Walgreens is about to open a new store at the site of a former Home Savings & Loan in Coronado, CA.
That’s way out of Los Angeles County, I know, but I did blog about the mosaic (created by artist Susan Hertel) a while ago. Here's my picture.
The building had been a Petco until 2009. Before the Home Savings & Loan went in, it had been a Bank of America—going ‘way back to the days when Bank of America was Bank of Italy. In fact, there’s another piece of art from that early era which Home S&L covered up—more about that at the end of this post.
But about the mosaic, this is from a Patch Coronado article
"One of the main concerns for the city and residents alike was that the Millard Owen Sheets mosaic on the front of the building not be removed. Not only was it left in place, but Walgreens preserved it by regrouting and resealing it, Fait noted."
(Mr. Fait is an Associate City Planner with Coronado.) (And I need to post a comment to Patch, correcting the attribution--this is Susan Hertel's work, I'm very sure.)
Regrouting and resealing a large mosaic is no cheap or easy project--so bravo to Walgreens. In addition to preserving the mosaic, the corporation also put in ” a new roof, a new electrical system, new plumbing and new heating and air conditioning. . . . replaced the sidewalk and removed two driveways – which added four parking places on the street – and installed a bench under the awning.
“They also planted two new trees and added a new storm drainage system.”
Now that’s the way to reconcile neighbors to having a new chain store on the corner.
About that other work of art—here are two pictures of it taken by Gloria Tierney for Patch. I cropped them and tweaked the exposure to bring out more details, but you can see the originals and more pictures at the Patch site. (the picture at the top of this post was taken before Walgreens got involved--so before restoration.)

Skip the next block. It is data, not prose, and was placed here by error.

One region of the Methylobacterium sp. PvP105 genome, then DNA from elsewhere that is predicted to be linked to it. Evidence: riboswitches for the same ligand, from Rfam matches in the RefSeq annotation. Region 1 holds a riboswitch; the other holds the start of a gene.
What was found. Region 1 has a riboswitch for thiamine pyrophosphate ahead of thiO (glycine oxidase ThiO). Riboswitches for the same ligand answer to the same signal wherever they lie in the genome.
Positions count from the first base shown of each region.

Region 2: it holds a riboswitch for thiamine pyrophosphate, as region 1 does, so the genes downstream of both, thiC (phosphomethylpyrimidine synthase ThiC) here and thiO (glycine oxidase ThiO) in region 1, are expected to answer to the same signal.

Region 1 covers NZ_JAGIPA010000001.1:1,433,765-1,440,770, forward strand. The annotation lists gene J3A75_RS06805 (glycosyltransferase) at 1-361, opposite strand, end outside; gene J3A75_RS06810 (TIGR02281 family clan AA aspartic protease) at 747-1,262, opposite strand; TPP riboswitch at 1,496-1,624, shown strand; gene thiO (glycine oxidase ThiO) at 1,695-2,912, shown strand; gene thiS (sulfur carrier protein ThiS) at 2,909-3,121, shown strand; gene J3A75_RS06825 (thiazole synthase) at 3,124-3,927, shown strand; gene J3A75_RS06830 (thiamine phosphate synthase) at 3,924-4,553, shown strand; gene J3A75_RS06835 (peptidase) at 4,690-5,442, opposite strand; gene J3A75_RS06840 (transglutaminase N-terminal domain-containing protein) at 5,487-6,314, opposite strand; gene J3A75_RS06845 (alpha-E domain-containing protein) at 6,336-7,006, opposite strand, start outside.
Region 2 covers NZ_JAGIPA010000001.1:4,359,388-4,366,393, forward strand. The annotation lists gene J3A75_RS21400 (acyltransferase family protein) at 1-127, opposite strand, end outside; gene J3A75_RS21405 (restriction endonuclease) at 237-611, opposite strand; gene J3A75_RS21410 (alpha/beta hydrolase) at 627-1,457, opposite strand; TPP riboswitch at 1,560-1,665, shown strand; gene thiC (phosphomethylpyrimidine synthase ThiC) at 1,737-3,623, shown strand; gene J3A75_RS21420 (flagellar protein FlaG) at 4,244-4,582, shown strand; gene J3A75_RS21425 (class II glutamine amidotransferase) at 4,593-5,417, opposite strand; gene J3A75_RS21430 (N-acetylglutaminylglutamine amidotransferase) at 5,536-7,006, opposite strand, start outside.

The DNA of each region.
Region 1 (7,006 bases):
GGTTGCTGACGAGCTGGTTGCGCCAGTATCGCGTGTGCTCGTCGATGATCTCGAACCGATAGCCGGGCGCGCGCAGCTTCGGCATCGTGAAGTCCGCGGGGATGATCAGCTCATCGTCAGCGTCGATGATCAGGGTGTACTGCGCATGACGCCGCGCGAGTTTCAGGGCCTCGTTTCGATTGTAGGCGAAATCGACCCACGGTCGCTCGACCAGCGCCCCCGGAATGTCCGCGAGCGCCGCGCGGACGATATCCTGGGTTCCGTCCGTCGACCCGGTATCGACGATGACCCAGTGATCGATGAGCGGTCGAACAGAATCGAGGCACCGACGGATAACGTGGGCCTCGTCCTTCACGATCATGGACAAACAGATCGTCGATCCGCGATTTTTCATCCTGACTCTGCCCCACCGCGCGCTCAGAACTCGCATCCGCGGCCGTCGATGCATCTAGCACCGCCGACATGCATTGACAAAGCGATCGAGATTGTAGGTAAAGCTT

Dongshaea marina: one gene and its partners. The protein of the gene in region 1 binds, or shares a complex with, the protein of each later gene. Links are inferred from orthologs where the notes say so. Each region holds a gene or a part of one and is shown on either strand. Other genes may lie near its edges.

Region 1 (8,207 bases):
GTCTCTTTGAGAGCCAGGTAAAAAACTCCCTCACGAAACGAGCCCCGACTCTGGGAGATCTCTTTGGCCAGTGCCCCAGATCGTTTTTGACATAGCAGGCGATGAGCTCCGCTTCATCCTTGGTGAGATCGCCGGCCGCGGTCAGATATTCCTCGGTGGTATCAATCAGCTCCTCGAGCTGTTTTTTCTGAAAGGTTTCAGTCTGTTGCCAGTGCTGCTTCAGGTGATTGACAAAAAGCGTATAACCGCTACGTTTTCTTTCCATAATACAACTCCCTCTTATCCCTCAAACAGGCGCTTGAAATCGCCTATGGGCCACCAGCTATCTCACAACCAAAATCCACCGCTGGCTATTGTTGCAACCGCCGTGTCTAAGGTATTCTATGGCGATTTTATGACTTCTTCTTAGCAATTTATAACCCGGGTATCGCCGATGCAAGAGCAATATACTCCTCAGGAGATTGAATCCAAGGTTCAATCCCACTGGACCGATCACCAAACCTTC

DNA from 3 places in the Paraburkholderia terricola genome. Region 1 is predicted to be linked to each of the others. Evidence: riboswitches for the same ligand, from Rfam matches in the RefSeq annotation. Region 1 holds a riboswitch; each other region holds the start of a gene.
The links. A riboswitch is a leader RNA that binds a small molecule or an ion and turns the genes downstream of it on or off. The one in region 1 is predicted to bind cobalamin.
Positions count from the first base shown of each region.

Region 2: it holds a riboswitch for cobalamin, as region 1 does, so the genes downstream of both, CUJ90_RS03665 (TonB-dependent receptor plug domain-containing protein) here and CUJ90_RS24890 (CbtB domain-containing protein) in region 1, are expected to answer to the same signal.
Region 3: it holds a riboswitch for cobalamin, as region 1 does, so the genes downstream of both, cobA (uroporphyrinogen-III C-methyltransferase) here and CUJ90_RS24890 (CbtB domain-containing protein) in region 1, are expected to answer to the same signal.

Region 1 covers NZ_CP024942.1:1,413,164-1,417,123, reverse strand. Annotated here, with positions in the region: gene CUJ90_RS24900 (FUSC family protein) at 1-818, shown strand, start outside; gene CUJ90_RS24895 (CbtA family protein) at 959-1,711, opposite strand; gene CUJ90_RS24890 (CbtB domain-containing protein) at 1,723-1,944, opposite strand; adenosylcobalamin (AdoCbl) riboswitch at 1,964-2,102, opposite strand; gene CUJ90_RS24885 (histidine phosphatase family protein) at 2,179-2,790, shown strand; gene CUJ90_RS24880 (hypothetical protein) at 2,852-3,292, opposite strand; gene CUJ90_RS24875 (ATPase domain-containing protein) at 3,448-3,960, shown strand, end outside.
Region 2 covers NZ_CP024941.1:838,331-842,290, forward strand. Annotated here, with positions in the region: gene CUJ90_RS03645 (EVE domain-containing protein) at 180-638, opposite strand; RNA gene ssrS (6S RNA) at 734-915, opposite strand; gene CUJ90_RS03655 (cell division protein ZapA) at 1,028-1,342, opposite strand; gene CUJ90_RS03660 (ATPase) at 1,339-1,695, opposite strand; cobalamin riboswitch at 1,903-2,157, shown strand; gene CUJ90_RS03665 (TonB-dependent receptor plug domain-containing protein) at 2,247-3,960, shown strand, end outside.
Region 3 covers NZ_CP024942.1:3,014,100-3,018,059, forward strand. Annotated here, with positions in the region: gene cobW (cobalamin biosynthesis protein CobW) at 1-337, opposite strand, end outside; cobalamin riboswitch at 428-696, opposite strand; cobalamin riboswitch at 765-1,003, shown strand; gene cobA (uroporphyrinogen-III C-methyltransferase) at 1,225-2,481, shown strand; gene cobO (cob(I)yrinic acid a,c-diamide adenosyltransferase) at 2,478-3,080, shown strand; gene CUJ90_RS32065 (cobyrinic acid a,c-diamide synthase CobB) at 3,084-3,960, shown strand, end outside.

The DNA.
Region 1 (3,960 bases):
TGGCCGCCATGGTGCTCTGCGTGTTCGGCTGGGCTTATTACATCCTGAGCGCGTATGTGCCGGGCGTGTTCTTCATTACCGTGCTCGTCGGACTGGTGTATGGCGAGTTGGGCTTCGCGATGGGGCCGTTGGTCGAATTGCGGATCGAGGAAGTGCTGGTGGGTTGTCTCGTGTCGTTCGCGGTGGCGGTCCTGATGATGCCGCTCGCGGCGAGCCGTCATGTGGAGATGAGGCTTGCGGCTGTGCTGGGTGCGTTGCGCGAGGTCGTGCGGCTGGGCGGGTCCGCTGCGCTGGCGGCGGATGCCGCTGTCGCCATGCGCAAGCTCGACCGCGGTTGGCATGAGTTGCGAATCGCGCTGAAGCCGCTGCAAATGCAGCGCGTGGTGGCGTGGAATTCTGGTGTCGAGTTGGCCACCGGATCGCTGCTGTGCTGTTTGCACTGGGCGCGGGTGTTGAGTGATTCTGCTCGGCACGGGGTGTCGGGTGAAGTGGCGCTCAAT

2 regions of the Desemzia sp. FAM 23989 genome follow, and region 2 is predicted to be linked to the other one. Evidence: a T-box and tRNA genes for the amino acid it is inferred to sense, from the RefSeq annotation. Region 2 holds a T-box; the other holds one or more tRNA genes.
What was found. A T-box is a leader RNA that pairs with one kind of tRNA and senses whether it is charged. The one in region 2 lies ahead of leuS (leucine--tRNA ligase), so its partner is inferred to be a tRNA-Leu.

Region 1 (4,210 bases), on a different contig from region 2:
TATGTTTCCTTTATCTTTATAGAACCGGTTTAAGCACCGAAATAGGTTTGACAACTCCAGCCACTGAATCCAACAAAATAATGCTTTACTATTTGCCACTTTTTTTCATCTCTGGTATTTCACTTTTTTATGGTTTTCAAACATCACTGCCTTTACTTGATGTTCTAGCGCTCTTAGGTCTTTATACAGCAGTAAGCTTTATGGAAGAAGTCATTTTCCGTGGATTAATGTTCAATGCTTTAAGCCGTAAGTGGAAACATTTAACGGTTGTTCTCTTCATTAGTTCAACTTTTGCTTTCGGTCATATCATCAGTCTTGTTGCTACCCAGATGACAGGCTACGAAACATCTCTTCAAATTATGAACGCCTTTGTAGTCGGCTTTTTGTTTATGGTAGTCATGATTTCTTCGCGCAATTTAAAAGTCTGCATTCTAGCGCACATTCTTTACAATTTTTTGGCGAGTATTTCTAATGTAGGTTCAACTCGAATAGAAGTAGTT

And here is the story, quoted from the Patch article:
“Once construction began, workers discovered the mosaic was not the only notable work of art on the façade. There was also a terra cotta medallion of an aged, explorer-style sailing ship hidden under the blue awning.
“The medallion was designed by the Northern California ceramics company Gladding, McBean – which dates to the Gold Rush era – back when Bank of America was the Bank of Italy. For decades, the piece was placed on all of their banks.
“When Home Savings took over the building, they set the awning over the medallion and installed the company's own corporate symbol. Now both will be preserved on Walgreens' new structure.”
And—since I’ve strayed out of Los Angeles County anyway, here’s a treat for those who appreciate modern mosaic work: a link to Mosaic Arts Now (an emag) article on the many beautiful and intriguing mosaics entered at a judged exhibition in Chartres, France: the Prix Picassiette.